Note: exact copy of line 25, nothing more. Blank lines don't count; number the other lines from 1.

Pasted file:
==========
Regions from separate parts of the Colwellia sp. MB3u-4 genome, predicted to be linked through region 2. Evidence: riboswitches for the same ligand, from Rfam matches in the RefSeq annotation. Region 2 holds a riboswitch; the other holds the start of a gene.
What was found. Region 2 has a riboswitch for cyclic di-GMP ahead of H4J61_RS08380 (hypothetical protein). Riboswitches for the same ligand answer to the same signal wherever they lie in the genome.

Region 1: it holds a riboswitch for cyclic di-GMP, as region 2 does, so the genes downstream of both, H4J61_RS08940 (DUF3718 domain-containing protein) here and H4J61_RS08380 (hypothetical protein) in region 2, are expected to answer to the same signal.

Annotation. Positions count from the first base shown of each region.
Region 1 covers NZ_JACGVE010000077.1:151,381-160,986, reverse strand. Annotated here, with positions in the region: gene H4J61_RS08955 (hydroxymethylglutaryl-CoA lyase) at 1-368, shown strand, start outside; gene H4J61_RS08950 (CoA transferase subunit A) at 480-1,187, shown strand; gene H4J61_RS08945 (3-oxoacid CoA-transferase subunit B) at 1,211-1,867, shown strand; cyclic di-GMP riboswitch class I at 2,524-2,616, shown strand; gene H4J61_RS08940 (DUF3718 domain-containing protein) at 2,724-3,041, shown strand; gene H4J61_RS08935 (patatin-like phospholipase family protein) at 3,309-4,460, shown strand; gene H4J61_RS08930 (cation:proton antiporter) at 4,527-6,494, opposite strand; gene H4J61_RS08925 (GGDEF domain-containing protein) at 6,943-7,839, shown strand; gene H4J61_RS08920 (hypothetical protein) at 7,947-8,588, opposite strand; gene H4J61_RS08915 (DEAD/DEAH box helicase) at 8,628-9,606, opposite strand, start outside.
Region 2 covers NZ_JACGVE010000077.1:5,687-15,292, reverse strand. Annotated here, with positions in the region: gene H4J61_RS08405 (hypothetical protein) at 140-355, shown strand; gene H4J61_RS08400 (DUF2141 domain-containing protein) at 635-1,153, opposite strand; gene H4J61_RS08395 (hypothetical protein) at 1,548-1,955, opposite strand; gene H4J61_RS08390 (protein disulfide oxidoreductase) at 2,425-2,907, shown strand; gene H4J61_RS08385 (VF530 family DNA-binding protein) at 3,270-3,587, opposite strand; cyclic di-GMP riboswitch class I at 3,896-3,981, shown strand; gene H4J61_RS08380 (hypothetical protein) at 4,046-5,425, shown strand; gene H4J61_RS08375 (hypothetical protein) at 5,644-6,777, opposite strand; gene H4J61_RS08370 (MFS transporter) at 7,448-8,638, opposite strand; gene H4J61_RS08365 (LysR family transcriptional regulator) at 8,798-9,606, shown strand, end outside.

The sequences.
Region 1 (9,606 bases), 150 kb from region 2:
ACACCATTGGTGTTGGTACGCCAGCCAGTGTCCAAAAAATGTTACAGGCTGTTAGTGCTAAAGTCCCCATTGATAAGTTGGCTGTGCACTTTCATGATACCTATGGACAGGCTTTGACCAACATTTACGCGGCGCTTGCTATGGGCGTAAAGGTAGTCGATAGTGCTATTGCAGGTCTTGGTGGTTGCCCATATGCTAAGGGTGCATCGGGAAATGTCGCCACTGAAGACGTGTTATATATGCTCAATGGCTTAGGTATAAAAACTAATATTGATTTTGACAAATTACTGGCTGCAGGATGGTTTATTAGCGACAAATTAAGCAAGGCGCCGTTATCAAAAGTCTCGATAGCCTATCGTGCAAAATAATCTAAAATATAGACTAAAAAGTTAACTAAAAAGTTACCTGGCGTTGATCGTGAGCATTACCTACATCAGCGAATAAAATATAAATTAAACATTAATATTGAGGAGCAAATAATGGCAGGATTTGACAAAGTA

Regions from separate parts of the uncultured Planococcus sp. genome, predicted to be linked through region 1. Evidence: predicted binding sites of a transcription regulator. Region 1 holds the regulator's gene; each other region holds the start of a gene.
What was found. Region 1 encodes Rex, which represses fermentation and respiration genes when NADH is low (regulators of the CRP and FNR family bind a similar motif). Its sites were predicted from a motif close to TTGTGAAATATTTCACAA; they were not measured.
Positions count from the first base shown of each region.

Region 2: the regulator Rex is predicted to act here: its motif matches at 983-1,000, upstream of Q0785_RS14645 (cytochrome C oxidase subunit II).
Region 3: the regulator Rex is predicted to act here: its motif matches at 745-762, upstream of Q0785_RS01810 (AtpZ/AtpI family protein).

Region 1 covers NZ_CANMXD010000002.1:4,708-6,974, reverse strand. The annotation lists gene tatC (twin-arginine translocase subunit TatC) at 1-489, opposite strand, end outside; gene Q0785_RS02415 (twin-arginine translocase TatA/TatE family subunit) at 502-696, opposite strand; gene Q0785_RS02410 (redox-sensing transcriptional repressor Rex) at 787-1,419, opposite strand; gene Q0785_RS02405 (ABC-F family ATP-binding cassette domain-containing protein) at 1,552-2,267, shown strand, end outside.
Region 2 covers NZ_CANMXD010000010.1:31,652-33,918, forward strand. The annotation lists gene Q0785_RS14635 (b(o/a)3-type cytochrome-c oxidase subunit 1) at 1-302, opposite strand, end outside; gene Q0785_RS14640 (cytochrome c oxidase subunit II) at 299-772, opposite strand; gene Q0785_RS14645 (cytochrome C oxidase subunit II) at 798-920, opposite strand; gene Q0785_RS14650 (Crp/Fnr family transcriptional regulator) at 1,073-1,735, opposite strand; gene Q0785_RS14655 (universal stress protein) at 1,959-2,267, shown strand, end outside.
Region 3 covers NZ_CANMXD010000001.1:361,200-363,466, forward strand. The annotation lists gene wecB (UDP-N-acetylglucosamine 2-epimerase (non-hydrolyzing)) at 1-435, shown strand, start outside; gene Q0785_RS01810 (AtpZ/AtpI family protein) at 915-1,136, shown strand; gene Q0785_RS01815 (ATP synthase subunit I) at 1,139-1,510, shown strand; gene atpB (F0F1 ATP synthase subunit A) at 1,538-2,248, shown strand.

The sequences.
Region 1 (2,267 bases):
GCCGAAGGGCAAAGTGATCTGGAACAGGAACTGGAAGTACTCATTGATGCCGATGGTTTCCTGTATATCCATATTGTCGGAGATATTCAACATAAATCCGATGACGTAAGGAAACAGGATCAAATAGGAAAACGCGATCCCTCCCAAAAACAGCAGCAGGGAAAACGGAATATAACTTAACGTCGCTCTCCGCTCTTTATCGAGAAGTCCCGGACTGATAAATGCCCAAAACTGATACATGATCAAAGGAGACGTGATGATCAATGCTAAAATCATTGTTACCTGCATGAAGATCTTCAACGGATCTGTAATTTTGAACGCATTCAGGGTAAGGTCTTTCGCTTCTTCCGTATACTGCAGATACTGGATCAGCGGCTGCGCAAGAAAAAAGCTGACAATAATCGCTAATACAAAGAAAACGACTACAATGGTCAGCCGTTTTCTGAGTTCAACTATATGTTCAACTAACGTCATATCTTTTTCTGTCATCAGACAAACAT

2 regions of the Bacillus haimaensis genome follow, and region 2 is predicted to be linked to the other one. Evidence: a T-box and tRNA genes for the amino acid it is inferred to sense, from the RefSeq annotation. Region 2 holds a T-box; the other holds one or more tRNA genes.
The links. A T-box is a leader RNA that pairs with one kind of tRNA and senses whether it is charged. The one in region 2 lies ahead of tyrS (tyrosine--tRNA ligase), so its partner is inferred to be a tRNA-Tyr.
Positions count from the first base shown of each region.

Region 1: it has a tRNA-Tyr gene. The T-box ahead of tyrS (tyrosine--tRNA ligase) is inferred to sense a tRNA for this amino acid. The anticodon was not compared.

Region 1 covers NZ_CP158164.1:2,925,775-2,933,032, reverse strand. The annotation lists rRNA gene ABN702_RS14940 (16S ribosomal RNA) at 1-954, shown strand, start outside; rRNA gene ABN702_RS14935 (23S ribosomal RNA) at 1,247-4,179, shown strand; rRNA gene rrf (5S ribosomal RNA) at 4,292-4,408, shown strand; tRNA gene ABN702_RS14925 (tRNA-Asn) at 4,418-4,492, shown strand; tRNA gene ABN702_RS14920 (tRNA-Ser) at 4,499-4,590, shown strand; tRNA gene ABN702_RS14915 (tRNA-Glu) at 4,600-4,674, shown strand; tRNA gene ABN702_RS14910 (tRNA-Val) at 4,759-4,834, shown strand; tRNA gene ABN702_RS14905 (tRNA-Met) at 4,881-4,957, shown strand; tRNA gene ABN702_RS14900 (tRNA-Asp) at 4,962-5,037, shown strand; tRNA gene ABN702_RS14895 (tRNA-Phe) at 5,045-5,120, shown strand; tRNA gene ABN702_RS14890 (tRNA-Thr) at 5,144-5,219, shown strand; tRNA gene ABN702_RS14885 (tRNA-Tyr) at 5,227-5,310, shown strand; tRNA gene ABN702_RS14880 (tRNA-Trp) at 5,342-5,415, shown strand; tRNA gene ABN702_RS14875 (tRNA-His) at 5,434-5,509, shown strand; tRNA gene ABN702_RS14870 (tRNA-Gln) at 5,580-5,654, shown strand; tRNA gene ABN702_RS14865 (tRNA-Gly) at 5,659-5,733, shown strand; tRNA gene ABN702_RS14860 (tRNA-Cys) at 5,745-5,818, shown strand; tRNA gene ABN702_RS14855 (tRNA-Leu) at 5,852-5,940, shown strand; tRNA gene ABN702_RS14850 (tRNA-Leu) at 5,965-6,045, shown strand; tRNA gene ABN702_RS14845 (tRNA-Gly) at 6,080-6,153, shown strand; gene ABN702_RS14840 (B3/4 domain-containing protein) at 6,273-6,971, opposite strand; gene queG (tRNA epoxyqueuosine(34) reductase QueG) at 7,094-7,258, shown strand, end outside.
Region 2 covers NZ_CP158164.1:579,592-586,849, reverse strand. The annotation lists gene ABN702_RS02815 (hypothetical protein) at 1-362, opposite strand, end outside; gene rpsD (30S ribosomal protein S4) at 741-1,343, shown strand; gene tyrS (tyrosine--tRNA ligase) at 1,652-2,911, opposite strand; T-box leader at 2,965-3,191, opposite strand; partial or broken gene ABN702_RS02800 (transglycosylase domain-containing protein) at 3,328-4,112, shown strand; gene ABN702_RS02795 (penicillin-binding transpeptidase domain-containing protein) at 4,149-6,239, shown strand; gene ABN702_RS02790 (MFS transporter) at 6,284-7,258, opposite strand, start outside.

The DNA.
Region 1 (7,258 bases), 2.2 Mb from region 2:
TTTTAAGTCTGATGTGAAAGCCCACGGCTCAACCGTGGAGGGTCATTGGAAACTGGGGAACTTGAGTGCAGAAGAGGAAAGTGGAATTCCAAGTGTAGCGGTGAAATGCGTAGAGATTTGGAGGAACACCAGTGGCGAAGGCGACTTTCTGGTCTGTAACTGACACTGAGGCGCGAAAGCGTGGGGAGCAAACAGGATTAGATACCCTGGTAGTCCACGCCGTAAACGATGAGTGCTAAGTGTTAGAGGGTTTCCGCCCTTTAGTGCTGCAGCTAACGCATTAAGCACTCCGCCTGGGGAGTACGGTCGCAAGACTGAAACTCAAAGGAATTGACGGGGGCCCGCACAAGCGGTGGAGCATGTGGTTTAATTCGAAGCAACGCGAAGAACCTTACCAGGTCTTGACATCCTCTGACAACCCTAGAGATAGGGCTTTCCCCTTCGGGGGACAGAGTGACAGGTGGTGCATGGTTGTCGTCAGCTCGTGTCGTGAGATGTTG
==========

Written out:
Region 1 covers NZ_CP158164.1:2,925,775-2,933,032, reverse strand. The annotation lists rRNA gene ABN702_RS14940 (16S ribosomal RNA) at 1-954, shown strand, start outside; rRNA gene ABN702_RS14935 (23S ribosomal RNA) at 1,247-4,179, shown strand; rRNA gene rrf (5S ribosomal RNA) at 4,292-4,408, shown strand; tRNA gene ABN702_RS14925 (tRNA-Asn) at 4,418-4,492, shown strand; tRNA gene ABN702_RS14920 (tRNA-Ser) at 4,499-4,590, shown strand; tRNA gene ABN702_RS14915 (tRNA-Glu) at 4,600-4,674, shown strand; tRNA gene ABN702_RS14910 (tRNA-Val) at 4,759-4,834, shown strand; tRNA gene ABN702_RS14905 (tRNA-Met) at 4,881-4,957, shown strand; tRNA gene ABN702_RS14900 (tRNA-Asp) at 4,962-5,037, shown strand; tRNA gene ABN702_RS14895 (tRNA-Phe) at 5,045-5,120, shown strand; tRNA gene ABN702_RS14890 (tRNA-Thr) at 5,144-5,219, shown strand; tRNA gene ABN702_RS14885 (tRNA-Tyr) at 5,227-5,310, shown strand; tRNA gene ABN702_RS14880 (tRNA-Trp) at 5,342-5,415, shown strand; tRNA gene ABN702_RS14875 (tRNA-His) at 5,434-5,509, shown strand; tRNA gene ABN702_RS14870 (tRNA-Gln) at 5,580-5,654, shown strand; tRNA gene ABN702_RS14865 (tRNA-Gly) at 5,659-5,733, shown strand; tRNA gene ABN702_RS14860 (tRNA-Cys) at 5,745-5,818, shown strand; tRNA gene ABN702_RS14855 (tRNA-Leu) at 5,852-5,940, shown strand; tRNA gene ABN702_RS14850 (tRNA-Leu) at 5,965-6,045, shown strand; tRNA gene ABN702_RS14845 (tRNA-Gly) at 6,080-6,153, shown strand; gene ABN702_RS14840 (B3/4 domain-containing protein) at 6,273-6,971, opposite strand; gene queG (tRNA epoxyqueuosine(34) reductase QueG) at 7,094-7,258, shown strand, end outside.